Wednesday, April 28, 2010

Why rising house prices and rising oil prices are different

Casey Mulligan has an interesting post today lauding the return of rising prices in the housing market, saying:
The housing crash is the single most important factor that started this recession, so it would be nice to know when it will end.
I initially wondered whether an increase in the price of an important durable good could improve individual well-being. Usually, we think of price increases as making consumers worse off. Consider a standard good: gasoline (or apples or iPads if you wish).

In the diagram, the plotted point is the initial choice of the household. Then, the price increases. On account of the price increase, the household can no longer afford its original favorite bundle. Indeed, the price change means that all of the shaded gray region is unattainable. This is unambiguously bad for the household because an increase in the price does not expand consumption opportunities, and therefore, can make the consumer no better off.

Given this standard case, Casey Mulligan's praise of rising housing prices is strange. But, if we think a little about what is different in the housing market, Mulligan's claim that housing price increases can be a good thing turns out to be well-founded (even for reasons beyond this post). The difference is ownership. In the housing market, plenty of people own the product, and that ownership has a significant effect on the household's consumption opportunities.

If the price of housing increases, household wealth increases if you own a house. If the household cashes in on a seller's market by selling and downsizing, this price increase affords greater consumption opportunities. That wasn't a possibility with gasoline, and it is all due to ownership. Here's a simple diagram illustrating the difference.

A household can always stay in their house, which means the original favorite choice is affordable.* Also, as with the case of gasoline, if the household spent as much as it could on housing, it could buy less housing. That is, we still have a gray area of lost consumption opportunities. But, because of ownership, households have a stake in price increases, and because households can cash in on a seller's market, they now have a yellow region of expanded consumption opportunities.**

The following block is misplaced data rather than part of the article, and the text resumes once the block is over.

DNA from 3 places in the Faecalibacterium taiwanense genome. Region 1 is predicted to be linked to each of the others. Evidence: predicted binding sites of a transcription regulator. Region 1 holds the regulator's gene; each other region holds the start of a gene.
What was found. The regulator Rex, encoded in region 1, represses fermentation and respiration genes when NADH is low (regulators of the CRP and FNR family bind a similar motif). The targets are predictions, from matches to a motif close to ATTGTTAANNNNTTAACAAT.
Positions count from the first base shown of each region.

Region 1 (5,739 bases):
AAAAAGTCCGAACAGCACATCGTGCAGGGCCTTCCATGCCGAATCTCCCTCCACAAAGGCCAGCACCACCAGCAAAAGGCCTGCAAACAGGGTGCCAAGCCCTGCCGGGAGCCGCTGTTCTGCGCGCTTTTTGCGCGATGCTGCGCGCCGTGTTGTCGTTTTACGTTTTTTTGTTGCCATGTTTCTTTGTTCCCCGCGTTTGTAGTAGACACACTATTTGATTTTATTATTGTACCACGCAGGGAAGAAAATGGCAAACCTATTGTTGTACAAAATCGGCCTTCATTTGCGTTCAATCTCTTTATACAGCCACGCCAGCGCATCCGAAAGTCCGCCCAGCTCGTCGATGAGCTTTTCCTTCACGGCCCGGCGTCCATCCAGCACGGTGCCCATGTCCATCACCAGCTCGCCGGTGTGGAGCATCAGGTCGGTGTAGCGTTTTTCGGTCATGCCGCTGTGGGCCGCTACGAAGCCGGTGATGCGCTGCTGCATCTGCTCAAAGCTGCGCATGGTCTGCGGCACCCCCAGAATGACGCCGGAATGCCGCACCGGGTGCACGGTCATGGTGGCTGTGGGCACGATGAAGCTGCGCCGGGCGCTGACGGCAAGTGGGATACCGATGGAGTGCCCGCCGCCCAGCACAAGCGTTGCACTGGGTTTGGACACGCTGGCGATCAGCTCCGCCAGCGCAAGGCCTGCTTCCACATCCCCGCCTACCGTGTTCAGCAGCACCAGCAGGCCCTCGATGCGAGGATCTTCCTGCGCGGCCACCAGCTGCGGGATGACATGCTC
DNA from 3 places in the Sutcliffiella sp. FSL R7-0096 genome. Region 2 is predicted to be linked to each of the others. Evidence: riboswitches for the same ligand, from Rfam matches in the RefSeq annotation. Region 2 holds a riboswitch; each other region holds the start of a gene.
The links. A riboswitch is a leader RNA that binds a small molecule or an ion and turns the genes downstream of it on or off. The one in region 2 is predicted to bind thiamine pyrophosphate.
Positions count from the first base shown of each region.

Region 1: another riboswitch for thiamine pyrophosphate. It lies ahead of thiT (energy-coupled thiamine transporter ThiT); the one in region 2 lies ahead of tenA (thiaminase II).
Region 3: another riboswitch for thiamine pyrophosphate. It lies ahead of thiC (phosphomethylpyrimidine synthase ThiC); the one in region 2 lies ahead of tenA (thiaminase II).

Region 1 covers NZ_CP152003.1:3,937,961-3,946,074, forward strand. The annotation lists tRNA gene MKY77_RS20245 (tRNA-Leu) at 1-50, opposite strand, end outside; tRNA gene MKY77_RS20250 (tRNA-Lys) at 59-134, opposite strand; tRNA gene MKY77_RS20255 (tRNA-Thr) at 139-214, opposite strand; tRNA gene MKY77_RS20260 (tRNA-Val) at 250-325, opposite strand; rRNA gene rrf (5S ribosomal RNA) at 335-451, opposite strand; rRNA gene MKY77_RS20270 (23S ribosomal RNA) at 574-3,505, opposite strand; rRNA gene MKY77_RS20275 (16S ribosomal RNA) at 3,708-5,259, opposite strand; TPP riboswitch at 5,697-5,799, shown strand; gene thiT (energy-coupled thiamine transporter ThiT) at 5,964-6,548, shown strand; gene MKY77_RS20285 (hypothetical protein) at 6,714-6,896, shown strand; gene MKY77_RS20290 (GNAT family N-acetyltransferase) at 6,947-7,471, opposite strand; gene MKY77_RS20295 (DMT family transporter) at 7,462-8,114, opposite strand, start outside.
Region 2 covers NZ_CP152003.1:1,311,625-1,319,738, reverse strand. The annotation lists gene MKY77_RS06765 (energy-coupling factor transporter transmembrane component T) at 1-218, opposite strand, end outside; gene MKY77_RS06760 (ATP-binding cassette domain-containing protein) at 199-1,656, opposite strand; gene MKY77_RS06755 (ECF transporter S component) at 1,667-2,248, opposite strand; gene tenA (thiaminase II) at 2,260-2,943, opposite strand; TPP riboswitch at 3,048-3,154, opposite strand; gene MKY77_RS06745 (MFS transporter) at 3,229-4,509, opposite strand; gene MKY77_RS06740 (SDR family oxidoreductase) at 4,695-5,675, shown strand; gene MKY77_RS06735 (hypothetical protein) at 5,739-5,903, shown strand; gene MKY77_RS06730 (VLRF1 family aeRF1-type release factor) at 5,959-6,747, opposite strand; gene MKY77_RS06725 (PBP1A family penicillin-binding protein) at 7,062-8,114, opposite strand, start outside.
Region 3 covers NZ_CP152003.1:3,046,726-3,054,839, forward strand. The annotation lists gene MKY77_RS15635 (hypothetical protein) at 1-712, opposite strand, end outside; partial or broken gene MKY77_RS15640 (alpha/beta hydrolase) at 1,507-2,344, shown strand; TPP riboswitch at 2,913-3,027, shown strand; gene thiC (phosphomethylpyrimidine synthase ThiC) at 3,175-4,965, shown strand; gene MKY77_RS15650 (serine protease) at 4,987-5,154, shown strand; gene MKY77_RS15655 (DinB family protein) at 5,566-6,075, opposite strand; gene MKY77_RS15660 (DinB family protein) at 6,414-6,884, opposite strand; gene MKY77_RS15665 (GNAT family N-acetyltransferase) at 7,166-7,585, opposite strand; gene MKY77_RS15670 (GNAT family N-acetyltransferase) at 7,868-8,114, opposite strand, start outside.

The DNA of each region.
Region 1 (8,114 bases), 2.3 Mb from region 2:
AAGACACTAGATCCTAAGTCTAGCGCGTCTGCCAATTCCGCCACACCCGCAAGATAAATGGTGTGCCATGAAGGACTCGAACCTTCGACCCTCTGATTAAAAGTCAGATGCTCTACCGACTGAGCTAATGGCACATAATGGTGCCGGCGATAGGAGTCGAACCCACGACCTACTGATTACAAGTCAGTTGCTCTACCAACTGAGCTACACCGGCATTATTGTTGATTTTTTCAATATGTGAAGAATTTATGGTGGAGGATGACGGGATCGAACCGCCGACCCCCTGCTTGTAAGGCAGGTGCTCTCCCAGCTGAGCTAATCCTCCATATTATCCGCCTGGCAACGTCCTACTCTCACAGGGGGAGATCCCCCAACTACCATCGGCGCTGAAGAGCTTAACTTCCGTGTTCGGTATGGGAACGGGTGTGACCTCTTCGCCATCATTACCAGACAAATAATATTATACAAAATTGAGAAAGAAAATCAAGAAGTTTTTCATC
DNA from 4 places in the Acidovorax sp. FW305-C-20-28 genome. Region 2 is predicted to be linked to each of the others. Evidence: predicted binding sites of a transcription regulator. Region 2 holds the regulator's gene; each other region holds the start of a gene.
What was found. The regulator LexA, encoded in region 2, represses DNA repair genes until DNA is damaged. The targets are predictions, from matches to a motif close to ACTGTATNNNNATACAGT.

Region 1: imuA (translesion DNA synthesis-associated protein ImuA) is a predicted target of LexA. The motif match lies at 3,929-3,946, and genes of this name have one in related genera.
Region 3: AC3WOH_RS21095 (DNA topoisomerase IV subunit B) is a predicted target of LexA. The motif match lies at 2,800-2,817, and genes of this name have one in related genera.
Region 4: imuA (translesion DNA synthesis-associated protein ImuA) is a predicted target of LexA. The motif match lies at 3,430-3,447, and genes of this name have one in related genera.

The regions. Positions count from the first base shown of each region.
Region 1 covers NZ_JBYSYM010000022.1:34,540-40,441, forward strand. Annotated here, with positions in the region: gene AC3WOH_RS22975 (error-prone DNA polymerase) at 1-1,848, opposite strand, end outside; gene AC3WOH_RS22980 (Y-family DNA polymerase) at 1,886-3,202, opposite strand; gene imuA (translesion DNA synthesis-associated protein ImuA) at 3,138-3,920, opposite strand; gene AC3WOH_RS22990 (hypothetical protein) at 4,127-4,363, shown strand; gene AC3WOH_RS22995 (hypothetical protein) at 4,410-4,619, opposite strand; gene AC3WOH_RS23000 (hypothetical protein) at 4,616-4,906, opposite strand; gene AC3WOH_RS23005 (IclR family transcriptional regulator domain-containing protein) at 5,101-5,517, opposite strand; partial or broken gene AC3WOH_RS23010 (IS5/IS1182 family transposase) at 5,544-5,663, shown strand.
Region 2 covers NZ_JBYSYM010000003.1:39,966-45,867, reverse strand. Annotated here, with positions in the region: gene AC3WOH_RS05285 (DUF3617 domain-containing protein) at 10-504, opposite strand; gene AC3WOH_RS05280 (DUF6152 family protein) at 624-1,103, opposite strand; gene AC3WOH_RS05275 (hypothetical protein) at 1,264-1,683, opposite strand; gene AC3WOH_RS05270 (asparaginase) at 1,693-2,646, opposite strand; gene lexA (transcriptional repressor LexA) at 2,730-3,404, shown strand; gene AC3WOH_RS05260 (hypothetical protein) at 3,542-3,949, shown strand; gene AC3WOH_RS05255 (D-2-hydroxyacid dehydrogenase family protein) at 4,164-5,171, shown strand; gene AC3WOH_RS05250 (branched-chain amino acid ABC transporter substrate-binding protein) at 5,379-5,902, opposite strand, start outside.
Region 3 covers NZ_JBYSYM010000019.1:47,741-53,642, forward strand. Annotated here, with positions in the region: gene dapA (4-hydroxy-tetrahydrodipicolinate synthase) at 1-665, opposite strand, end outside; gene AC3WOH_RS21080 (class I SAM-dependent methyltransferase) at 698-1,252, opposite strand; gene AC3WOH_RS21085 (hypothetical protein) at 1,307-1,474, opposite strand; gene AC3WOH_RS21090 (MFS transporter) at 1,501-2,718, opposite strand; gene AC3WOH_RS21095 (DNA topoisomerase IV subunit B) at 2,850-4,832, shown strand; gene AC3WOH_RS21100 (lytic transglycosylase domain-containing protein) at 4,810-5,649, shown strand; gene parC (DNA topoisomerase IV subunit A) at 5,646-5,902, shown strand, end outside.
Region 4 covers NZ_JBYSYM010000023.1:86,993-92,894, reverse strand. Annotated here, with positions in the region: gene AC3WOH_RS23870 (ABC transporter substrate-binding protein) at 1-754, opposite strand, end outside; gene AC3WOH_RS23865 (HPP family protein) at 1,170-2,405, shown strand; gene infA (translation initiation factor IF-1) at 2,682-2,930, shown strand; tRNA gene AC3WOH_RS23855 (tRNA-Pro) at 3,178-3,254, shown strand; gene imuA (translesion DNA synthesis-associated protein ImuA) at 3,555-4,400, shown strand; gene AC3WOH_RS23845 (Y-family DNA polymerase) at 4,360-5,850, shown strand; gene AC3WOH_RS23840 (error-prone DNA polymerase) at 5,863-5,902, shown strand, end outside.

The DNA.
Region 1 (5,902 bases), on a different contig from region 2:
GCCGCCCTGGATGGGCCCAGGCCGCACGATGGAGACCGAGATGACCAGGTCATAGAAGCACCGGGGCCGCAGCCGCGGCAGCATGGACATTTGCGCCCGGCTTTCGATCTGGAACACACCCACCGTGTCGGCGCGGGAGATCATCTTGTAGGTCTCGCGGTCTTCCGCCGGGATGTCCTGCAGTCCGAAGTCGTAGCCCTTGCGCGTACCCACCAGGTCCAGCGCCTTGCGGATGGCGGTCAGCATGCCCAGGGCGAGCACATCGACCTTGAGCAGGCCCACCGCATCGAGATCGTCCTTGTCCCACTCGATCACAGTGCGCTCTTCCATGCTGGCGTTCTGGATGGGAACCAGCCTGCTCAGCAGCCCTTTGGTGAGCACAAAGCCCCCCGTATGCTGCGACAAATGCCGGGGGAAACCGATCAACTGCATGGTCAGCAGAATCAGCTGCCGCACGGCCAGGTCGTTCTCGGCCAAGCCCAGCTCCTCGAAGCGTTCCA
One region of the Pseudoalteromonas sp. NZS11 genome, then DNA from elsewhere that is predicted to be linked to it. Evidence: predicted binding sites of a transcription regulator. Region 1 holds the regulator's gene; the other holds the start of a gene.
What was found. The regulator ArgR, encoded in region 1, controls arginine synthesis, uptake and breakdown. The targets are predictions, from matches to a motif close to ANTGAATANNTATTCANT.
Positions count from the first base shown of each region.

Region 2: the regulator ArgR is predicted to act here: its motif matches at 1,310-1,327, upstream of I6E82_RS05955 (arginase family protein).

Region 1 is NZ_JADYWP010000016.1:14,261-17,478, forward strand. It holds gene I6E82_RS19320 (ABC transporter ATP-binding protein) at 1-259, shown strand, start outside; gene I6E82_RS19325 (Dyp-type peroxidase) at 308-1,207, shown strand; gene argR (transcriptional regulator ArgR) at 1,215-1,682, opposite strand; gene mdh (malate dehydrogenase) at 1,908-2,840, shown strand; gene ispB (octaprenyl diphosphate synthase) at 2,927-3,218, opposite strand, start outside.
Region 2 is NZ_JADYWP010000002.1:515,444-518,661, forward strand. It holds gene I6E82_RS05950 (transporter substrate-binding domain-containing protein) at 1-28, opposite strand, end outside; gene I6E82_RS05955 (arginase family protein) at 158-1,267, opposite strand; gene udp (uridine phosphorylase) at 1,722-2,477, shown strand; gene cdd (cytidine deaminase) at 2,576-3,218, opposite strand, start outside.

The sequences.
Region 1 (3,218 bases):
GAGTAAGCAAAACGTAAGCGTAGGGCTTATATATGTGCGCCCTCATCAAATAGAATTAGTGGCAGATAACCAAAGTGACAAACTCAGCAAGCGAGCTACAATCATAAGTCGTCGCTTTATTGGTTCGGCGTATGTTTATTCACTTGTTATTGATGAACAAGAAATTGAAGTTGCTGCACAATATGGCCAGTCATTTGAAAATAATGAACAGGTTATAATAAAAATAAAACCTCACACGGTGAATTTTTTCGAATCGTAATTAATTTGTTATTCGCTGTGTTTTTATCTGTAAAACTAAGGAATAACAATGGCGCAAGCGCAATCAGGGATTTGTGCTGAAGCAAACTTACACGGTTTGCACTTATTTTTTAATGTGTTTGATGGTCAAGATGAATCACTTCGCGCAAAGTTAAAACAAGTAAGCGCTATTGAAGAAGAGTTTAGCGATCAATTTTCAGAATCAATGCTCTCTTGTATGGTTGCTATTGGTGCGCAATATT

Contrary to our first-graph intuition, price increases can be good for consumers if they own (and can sell) a significant amount of the product. This offsetting effect is called an endowment effect. There are plenty more complicating factors to this market that are worth discussion, but the ownership aspect is one that is often overlooked.

*In my simple model of housing, people own their houses outright, and there are no property taxes and other variable assessments that increase with the price. Reality is more complicated as these factors combined with an expensive mortgage may force a household to give up their current consumption bundle to stay in their house. But, the forces I highlight above are forces that act in the real world, and abstracting from messy details allows us to see them more clearly.

**Interestingly, the second diagram is almost exactly the graph that an economist will -- by default -- use to analyze the effect of a wage increase on labor supply. In that case, a worker owns his time and sells his time to the firm at the market price. In supplying labor, a worker cannot sell negative time, so there is no gray region of lost consumption opportunities due to a wage increase.

Saturday, April 24, 2010

Teaching or Research: Which is more important?

As part of my graduate program in economics, I have a teaching requirement: At least 5 quarters of teaching assistance while I pursue my Ph.D. This is a relatively new requirement, and it isn't especially burdensome for the average student.

On the other side of the spectrum, we have a significant research requirement: A dissertation that not only produces original research, but also sets an agenda for our future research as young economists.

If it isn't clear from the description, I think it is fair to say that my program puts more weight on research than on teaching. This isn't uncommon for Ph.D. programs in economics, but it raises a question, which is the poll question of the week:

How much weight should be put on teaching in a Ph.D. program in economics?

(a) 0 percent
(b) 10 percent
(c) 30 percent
(d) 50 percent
(e) more than 50 percent

That's the poll. Vote early and often, and tell your students and professors to vote. I'm interested in hearing what you have to say.

Wednesday, April 21, 2010

iPad economics